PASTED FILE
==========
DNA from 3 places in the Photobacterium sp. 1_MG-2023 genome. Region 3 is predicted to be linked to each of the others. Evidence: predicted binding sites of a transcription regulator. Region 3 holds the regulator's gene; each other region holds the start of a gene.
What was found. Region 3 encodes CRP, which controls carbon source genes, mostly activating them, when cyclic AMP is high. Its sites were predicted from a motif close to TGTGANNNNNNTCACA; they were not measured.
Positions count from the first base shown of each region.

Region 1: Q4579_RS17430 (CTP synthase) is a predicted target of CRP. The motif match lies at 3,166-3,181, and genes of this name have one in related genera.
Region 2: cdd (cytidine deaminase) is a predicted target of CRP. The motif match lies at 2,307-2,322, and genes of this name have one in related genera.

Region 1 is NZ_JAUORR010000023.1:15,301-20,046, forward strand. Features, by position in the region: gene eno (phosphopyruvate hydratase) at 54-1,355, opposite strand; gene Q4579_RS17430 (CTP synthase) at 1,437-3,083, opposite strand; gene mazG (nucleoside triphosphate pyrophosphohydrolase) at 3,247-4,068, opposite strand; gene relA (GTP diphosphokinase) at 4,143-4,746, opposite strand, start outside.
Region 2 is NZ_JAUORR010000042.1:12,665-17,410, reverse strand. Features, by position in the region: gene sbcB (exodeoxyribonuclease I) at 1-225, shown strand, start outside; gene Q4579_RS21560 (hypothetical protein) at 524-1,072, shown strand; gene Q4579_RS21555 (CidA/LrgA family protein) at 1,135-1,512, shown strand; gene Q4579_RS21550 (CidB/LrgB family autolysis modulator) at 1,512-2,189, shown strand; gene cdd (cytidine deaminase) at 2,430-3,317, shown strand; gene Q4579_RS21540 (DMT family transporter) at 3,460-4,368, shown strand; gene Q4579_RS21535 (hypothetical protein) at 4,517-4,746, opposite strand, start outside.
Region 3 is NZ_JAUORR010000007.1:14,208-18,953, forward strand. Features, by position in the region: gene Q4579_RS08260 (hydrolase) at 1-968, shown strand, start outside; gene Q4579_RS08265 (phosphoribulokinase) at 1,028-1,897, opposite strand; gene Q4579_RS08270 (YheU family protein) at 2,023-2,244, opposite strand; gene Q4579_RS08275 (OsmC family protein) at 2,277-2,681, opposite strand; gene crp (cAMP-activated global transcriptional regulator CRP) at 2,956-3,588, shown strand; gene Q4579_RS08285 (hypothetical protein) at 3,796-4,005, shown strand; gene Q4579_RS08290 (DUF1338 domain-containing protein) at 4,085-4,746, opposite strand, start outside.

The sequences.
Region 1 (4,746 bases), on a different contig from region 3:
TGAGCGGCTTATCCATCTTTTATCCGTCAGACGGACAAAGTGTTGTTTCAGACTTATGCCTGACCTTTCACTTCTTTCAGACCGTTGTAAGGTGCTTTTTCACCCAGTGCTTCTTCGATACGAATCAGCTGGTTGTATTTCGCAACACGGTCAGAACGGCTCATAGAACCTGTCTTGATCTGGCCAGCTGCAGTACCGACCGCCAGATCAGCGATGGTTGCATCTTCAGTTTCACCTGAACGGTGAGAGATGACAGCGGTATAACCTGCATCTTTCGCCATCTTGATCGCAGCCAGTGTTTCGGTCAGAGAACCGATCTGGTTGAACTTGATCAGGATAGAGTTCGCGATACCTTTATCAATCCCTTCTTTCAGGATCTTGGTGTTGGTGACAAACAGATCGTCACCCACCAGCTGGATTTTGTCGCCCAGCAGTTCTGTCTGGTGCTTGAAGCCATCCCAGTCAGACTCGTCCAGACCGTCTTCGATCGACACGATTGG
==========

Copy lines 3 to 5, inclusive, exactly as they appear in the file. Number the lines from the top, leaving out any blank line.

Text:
Positions count from the first base shown of each region.

Region 1: Q4579_RS17430 (CTP synthase) is a predicted target of CRP. The motif match lies at 3,166-3,181, and genes of this name have one in related genera.
Region 2: cdd (cytidine deaminase) is a predicted target of CRP. The motif match lies at 2,307-2,322, and genes of this name have one in related genera.